Niagara Gazette

October 3, 2012

Burns leads local sailors to two championships in six days

By BRANDON SCHLAGER
Niagara Gazette

Niagara Gazette — Adam Burns has been busy the past few weeks.

On Sept. 9, the Lewiston resident and a crew of nine fellow sailors out of the Youngstown Yacht Club won the Beneteau First 36.7 North American Championship, a regatta which features top yachtsmen from across the continent, for the third straight year.

Burns didn't have much time to soak in the victory. Immediately after the race, he left Cleveland and shot up to Tawas Bay, Mich., to race in the North American J-22 Championship just one day later.

He and his crew won that, too.

That makes five championships in four years for Burns on a North American stage, including a top finish in a Melges 24 regatta in 2010.

"It's all been surreal, really," Burns said. "It's all the crew, though. This has always been my statement and I'm sticking to it: There's no 'I' in team, especially in sailing."

In the 36.7-foot boat division, Burns is part of skipper Gary Tisdale's crew. That crew consists of seven other local sailors, including Jack Huebschmann (Lewiston), John Goller (Buffalo), Jimmy Carminati (Youngstown), Tom Esposito (Amherst), Rich Carlo (Wilson), Ryan Suitor (Youngstown), Jason Suitor (Youngstown) and Todd Hiller (Annapolis, Md.).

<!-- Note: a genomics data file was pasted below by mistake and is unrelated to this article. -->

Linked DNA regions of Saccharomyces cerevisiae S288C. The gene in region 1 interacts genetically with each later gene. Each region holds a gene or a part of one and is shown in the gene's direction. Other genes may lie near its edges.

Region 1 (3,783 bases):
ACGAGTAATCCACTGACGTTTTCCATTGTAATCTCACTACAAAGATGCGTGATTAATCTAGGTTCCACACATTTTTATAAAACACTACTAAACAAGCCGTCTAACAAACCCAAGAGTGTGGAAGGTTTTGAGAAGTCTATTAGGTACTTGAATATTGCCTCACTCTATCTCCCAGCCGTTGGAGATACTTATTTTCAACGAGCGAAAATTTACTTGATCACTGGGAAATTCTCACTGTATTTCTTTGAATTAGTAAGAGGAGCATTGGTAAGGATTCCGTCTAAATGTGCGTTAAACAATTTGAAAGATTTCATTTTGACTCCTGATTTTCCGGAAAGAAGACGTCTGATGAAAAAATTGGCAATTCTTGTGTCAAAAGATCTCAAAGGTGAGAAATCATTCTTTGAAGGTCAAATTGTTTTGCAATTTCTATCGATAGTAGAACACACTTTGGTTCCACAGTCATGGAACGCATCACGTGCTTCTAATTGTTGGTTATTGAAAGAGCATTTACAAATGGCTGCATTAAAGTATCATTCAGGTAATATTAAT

Tisdale's crew finished with a cumulative 26 points in the six races of the 36.7, placing first in the field of 30. After a storm wiped out the first day of racing, Tisdale, Burns and the rest of the crew came back from fifth place to defend their title.

A day later, Burns met up with skipper Chris Doyle of Kenmore and Will Harris of Wilson in Michigan as he led the team of three to his second championship in as many regattas. Burns, Doyle and Harris finished 12 points ahead of the second place boat, totaling just 16 points in the nine races.

Other than Burns' presence, the one other thing the two crews have in common is their love for sailing, Burns said. After defeating a majority of teams which feature professional sailors, each member, whose ages range from late-20s to mid-50s, returned home to their day jobs. In the end, it's just a group of sailors out on the water having a good time.

"Everyone on our boat has day jobs," Burns said. "We all do it as a hobby, for the love of the sport. You don't just win it (the 36.7 championship) three years back to back to back, especially when you have a big target on your back like we did. It's the crew. With a crew like ours, it's all about having fun at the end of the day."